I also thought that Walter Johnson was represented in the old RFK stadium that the Nationals used to play in. I don't know about their current stadium.

    Foxx, Grove, Cochrane and Simmons are all represented in the current Citzens Bank Ballpark in Philadelphia. Their portraits are in the Philly Hall of Fame section, indoors on the suite level. They may (not sure) also be represented on a statue outside the ballpark.

    The Giants do have names on their stadium of NY Giants who played before there were numbers on the uniforms. Mathewson and McGraw come to mind. Ott is represented by his name and number. Not sure why Iron Man Joe McGinnity is not represented. He should be.

    Lefty Gomez has had a plaque in Monument Park in Yankee Stadium since 1987. Ruffing since 2004. I am not sure why Lazzeri is not there.

    Looking at my post it looks like I am attacking Dan's post, and I assure you I am not. I think its a great subject. I would love to see a list/posting of deserving players who are not represented at a ballpark. AND all names/numbers/honors should be accessible by all fans. Not just fans who have tickets to the highest priced seats.

  12. StephenH Says:


    Miller Huggins has the first monument ever placed in Yankee Stadium.

  13. Steve Lombardi Says:

    Dennis - you're spot on when you sid that "Cooperstown shows two things. the virtues of small town America and the history of baseball, which is inextricably woven with the history of the US." Nicely done.

    Jeff W - it will be worth the trip when you make it. (Betcha Unit beats Griff, he retired sooner - 'tho Edgar should be the first...but, knowing how things work, Randy will probably be the first one. He would have to be an "M," right, and not a D-back.)

  14. dennis levy Says:

    Gentlemen, you re absolutely right in your comments....

    And i should have been a little bit clearer....when I say honored or recognized, I m with Stephen H on own personal definitio is that every fan in that ball park can see their initials or number at any time during a game....

    I dont want this to be taken as any kind of racist comment......because it isnt but can you inmagine the results of the political firestorm if every team had been told that they had latitude to honor Jackie Robinson in their own way. But it was clear and unequivocsl, wit the exception of current players who were wearing 42....Number 42 was reired by every major league team and I believe 42 is visible to everyone in every MLB stadium.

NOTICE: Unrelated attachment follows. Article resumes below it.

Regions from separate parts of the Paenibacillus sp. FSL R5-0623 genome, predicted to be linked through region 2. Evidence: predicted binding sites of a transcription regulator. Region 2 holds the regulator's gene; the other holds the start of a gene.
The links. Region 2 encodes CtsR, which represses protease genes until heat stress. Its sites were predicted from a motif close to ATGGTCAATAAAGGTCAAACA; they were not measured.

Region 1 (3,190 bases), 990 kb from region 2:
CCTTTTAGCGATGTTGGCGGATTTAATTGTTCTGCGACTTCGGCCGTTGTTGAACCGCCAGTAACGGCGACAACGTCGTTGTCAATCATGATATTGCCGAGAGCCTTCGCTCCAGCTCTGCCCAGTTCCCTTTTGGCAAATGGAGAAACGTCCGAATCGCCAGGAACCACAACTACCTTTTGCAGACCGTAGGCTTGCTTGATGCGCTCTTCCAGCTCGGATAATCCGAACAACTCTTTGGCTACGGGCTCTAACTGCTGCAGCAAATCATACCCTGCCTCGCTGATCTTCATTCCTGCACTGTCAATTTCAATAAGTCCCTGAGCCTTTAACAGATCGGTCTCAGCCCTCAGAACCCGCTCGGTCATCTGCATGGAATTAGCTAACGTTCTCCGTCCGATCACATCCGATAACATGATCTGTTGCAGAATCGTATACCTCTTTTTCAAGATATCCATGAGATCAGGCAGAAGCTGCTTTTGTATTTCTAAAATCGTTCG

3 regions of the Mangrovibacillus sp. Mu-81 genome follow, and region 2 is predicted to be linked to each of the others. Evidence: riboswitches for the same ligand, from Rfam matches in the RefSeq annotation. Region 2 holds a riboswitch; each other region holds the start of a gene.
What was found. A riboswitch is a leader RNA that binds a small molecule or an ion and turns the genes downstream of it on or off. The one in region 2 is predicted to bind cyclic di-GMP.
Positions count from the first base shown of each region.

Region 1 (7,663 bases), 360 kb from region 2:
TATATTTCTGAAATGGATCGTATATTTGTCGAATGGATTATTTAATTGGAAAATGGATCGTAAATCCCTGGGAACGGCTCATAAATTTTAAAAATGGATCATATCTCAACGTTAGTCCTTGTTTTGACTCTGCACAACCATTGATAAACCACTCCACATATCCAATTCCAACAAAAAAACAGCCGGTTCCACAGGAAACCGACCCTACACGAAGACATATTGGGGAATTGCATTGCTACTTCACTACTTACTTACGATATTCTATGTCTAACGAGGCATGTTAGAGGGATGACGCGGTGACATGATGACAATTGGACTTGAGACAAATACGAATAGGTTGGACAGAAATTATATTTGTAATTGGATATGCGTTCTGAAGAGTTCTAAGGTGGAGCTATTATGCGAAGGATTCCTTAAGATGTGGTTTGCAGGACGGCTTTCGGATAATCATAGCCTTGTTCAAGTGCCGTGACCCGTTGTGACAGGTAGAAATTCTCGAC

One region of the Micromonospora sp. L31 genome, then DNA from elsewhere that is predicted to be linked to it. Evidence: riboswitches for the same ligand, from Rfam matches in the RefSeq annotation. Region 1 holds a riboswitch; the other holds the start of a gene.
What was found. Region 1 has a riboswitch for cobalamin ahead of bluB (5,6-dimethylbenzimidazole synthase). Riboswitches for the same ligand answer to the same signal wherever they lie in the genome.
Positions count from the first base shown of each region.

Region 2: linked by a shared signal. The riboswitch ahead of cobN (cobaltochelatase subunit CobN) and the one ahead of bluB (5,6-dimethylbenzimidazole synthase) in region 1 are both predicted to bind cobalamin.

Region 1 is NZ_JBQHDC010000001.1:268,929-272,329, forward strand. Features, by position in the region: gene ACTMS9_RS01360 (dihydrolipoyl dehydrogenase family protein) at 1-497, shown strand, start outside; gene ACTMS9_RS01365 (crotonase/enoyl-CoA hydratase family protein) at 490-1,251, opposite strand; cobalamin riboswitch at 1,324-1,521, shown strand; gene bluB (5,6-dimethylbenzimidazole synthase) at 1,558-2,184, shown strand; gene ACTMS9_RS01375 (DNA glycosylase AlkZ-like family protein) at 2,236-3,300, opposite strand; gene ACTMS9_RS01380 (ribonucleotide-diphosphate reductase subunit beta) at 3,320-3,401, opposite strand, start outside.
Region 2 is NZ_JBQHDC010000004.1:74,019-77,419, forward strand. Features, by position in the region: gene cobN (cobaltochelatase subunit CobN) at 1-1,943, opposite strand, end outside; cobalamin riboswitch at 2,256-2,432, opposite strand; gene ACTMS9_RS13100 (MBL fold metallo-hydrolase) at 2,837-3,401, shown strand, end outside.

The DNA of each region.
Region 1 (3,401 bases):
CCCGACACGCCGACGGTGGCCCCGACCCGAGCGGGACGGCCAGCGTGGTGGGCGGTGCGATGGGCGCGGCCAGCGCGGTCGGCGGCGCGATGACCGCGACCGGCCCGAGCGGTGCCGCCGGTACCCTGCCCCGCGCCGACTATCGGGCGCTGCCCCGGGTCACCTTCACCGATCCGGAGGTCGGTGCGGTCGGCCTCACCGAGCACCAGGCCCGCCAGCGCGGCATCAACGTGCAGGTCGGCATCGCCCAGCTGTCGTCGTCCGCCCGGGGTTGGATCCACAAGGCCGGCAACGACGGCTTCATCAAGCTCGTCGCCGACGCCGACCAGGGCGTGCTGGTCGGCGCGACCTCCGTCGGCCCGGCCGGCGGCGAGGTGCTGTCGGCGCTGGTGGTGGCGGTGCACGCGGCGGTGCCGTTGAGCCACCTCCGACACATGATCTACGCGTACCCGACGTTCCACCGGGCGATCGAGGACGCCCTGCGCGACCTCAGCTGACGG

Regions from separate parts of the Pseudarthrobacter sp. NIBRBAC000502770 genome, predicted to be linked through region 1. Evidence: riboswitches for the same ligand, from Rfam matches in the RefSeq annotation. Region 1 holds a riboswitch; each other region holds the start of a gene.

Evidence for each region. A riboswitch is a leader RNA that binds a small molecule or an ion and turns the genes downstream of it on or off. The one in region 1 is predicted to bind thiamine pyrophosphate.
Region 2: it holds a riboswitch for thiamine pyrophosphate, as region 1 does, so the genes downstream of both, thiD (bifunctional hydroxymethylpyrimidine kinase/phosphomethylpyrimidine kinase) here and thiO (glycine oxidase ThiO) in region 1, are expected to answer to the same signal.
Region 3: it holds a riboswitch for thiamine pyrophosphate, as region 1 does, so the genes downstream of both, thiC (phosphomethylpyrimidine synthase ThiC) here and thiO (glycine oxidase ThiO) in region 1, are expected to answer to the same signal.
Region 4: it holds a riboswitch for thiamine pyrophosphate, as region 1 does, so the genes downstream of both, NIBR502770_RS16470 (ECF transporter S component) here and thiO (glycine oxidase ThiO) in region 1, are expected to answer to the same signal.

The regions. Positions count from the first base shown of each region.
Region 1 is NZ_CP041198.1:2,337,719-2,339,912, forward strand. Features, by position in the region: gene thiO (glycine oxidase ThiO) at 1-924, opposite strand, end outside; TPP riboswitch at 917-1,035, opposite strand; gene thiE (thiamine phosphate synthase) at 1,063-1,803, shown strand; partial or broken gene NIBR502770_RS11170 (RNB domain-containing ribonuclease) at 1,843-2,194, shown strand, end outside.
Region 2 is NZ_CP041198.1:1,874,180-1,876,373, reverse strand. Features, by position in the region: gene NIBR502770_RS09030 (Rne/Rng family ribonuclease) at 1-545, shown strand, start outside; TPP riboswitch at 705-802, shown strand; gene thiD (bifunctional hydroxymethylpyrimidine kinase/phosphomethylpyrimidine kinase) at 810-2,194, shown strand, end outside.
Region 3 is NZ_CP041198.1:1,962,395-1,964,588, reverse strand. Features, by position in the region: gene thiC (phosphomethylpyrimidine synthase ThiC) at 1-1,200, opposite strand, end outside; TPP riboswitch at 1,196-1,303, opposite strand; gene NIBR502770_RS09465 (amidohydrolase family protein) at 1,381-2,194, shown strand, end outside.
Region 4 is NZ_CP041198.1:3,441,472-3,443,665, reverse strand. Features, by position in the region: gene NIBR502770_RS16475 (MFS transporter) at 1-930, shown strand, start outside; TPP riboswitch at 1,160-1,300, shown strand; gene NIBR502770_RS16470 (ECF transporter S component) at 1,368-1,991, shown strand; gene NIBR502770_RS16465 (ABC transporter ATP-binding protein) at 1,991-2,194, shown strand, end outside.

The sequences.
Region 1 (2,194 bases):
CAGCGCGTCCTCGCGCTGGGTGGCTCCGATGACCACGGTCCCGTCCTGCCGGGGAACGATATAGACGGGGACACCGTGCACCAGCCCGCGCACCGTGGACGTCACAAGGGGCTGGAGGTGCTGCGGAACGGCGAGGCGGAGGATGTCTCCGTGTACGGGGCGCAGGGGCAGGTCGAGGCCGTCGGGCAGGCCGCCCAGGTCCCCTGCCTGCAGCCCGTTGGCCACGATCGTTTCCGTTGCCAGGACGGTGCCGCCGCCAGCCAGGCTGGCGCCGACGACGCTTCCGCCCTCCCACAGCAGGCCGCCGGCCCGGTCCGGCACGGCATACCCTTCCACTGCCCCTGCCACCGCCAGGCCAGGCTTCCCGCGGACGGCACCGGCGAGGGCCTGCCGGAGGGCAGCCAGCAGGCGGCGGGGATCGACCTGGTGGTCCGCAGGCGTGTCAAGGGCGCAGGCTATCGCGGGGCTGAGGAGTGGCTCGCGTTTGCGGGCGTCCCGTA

here a couple more...

    Urban Red Faber.................why didnt the White Sox retire 18 his numer? He pitched for them for 20 years and won 254 games, and he s in the HOF!
    Billy Southworth, great HOF manager won 4 pennants with the Cardinals and Braves between 42 and 48, the Cards cant put BS on the wall?

  15. Johnny Twisto Says:

    Johnson should probably go in as a Diamondback, but it may be close enough that his own opinion could sway the decision. (No idea what his opinion is.)

  16. Steve Lombardi Says:

    Johnny - Dunno 'bout that. Unit had ten seasons in Seattle and just six prime ones in Arizona.

  17. JR Says:

    Cooperstown is a great trip. I used to go every other year for a while. I plan on going up next month for the first time in about 5 years.

    Randy Johnson has to go in the Hall as a Diamondback. Most of his major accomplishments were as a D'back (4 Cy Youngs, Perfect Game, WS championship, 20K game). It is a no brainer.

    As for when Curt Schilling goes in, I would probably say he would go in as a Red Sox. 2 World Championships, especially the 1st for the Sox in 1918, would seem logical.

  18. KenH Says:

    Great stuff Steve. I may never get there as I am a western Canadian. Thanks for sharing.

  19. Steve Lombardi Says:

    JR - have a good trip - and, good points on Unit.

    KenH - thanks. Yeah, western Canada would be a hike. FWIW, I did see three Jays fans there this weekend - one wearing a Jays jersey with Thompson (IIRC) on the back. So, Canada was represented!

  20. Pageup Says:

    One thing I liked about the place is that it's totally understated from the outside, a rather plainish brick building that might be an insurance company, but one with a whole lotta fine stuff on the inside. I guess that's another marker that it's in small town America, though a rather spiffed up small town at that.